bizHive works to develop a more authentic and thorough SMB reachout – a “plain English” approach. Given the high cost of SMB acquisition, the effort that quickly pays off. “It’s not a black art. We are just pivoting their mindset,” notes Walker.

The company’s efforts touch on any department that interfaces with the SMB, from sales and marketing to delivery. Some bizHive clients have even gone the extra step and hired dedicated SMB executives.

Sometimes, the root problem lies in the org chart. In some cases, responsibilities for SMBs have been buried in irrelevant divisions (i.e. digital sales). “Many of the sales had nothing to do with digital,” says Feil. “There are very few dedicated divisions building capabilities right for SMBs.”

While SMBs are notoriously price sensitive, Feil says that brands often make the mistake of focusing entirely on prices. “(SMBs) don’t want to be gouged, but what they really want is the right-sized solution, she says. “They don’t want to buy something that is geared for a 20 person company when they only have 6 people.”

Just this week, I found out that Bank of America had sold all its area accounts to Bank of the Cascades. The latter send me a brochure with the new fee schedules. It was the first I heard of the deal. What didn’t they send? a thank you letter, gift card and free trial services. (Guess who closed their account?)

Vistaprint Adds ‘Local Listings’: Our Interview with Scott Bowen, VP of Digital Services

What’s really important to SMBs in digital marketing? SEO/SEM, social media, Websites, mobile optimization and promotions immediately come to mind. The core feature probably remains listings (and “enhanced” data related to listings such as location info, hours and photos.)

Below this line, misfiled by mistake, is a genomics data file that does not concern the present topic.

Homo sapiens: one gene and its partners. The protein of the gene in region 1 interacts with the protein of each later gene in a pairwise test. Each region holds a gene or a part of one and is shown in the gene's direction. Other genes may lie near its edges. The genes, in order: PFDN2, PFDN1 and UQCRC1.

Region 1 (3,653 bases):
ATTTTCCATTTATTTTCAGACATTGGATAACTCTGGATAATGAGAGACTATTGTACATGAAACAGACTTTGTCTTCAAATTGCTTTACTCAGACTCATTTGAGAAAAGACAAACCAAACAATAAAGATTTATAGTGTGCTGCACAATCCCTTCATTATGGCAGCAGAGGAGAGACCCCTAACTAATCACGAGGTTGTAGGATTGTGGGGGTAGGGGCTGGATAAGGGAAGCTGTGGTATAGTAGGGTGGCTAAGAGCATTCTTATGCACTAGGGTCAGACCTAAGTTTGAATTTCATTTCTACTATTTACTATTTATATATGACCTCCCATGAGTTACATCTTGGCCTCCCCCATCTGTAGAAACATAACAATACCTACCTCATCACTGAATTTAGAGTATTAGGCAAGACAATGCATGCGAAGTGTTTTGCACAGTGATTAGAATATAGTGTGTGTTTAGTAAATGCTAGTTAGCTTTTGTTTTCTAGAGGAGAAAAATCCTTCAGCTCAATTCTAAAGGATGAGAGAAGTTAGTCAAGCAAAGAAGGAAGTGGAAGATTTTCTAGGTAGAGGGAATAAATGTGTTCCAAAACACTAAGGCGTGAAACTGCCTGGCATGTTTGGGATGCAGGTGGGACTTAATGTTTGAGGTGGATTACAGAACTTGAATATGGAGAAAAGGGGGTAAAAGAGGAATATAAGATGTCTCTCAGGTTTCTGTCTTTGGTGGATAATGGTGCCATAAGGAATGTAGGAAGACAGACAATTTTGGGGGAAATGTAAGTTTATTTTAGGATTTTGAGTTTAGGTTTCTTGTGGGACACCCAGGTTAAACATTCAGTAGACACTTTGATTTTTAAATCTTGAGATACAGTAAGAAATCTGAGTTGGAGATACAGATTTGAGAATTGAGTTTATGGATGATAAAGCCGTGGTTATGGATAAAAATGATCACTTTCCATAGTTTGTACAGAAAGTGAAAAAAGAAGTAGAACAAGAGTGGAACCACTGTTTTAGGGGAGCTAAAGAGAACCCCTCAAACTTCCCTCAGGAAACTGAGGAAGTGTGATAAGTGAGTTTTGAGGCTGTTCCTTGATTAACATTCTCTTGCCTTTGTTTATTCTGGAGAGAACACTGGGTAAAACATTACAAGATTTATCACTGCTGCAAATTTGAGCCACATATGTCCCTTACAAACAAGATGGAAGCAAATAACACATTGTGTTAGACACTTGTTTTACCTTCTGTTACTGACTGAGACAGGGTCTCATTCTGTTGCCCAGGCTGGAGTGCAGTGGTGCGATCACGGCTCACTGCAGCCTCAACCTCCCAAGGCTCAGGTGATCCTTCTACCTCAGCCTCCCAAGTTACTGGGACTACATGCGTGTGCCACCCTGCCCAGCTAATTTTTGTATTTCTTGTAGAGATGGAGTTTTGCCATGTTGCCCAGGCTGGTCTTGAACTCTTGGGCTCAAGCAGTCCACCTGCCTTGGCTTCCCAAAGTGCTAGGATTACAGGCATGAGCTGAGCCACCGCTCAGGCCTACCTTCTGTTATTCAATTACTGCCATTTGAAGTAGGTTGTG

Listings are seen as the #2 offering after Websites by Vistaprint, which has just launched Local Listings in the U.S. and Europe. The $10 a month service is aimed at micro businesses and will distribute enhanced data such as business hours, locations and photos to 100+ publishers, as well as provide detailed analytics at perhaps “half the price” of competitors such as Yext, Moz, Go Daddy’s Locu, Constant Contact’s Single Platform, etc.

VP of Digital Services Scott Bowen tells us that Vistaprint is ideally positioned to reach customers that already buy its business cards and its growing list of supporting physical and digital products. The listings product, which has been built in partnership with Neustar-Localeze in the U.S. and Uberall in Europe, can boost their website traffic rates by up to 60 percent.

Even businesses that aggressively claim listings don’t often go much beyond Google, Bing, Yelp and YP, says Bowen. “The three or four dozen ‘long tail’ publishers give you that more reach and make a positive impact on your organic search position,” he notes.